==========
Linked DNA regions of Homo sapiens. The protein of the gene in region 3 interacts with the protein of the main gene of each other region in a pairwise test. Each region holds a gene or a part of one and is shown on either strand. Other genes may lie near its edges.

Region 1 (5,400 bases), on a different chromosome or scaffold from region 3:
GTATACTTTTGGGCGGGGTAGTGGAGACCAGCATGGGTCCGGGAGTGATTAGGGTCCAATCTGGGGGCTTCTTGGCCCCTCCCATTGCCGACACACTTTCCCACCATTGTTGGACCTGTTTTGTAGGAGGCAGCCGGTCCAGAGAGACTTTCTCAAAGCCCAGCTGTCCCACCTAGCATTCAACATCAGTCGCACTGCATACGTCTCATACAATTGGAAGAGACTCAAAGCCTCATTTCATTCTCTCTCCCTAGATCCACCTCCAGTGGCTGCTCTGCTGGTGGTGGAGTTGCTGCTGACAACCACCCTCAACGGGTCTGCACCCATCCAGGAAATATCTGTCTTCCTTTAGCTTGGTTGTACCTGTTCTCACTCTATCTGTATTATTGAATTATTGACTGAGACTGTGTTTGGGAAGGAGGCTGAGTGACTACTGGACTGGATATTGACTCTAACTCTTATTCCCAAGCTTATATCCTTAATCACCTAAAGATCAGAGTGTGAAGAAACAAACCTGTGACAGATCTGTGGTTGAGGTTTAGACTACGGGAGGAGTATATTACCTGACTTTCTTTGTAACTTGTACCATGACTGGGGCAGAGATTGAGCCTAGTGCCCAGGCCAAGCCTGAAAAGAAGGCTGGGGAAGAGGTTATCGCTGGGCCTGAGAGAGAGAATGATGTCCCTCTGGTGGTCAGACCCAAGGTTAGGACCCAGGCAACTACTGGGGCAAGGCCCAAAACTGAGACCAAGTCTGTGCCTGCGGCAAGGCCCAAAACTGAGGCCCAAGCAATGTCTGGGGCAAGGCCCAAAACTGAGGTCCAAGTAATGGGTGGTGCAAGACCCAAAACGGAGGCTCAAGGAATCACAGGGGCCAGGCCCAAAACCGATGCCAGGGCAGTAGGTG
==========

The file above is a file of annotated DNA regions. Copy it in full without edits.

Linked DNA regions of Homo sapiens. The protein of the gene in region 3 interacts with the protein of the main gene of each other region in a pairwise test. Each region holds a gene or a part of one and is shown on either strand. Other genes may lie near its edges.

Region 1 (5,400 bases), on a different chromosome or scaffold from region 3:
GTATACTTTTGGGCGGGGTAGTGGAGACCAGCATGGGTCCGGGAGTGATTAGGGTCCAATCTGGGGGCTTCTTGGCCCCTCCCATTGCCGACACACTTTCCCACCATTGTTGGACCTGTTTTGTAGGAGGCAGCCGGTCCAGAGAGACTTTCTCAAAGCCCAGCTGTCCCACCTAGCATTCAACATCAGTCGCACTGCATACGTCTCATACAATTGGAAGAGACTCAAAGCCTCATTTCATTCTCTCTCCCTAGATCCACCTCCAGTGGCTGCTCTGCTGGTGGTGGAGTTGCTGCTGACAACCACCCTCAACGGGTCTGCACCCATCCAGGAAATATCTGTCTTCCTTTAGCTTGGTTGTACCTGTTCTCACTCTATCTGTATTATTGAATTATTGACTGAGACTGTGTTTGGGAAGGAGGCTGAGTGACTACTGGACTGGATATTGACTCTAACTCTTATTCCCAAGCTTATATCCTTAATCACCTAAAGATCAGAGTGTGAAGAAACAAACCTGTGACAGATCTGTGGTTGAGGTTTAGACTACGGGAGGAGTATATTACCTGACTTTCTTTGTAACTTGTACCATGACTGGGGCAGAGATTGAGCCTAGTGCCCAGGCCAAGCCTGAAAAGAAGGCTGGGGAAGAGGTTATCGCTGGGCCTGAGAGAGAGAATGATGTCCCTCTGGTGGTCAGACCCAAGGTTAGGACCCAGGCAACTACTGGGGCAAGGCCCAAAACTGAGACCAAGTCTGTGCCTGCGGCAAGGCCCAAAACTGAGGCCCAAGCAATGTCTGGGGCAAGGCCCAAAACTGAGGTCCAAGTAATGGGTGGTGCAAGACCCAAAACGGAGGCTCAAGGAATCACAGGGGCCAGGCCCAAAACCGATGCCAGGGCAGTAGGTG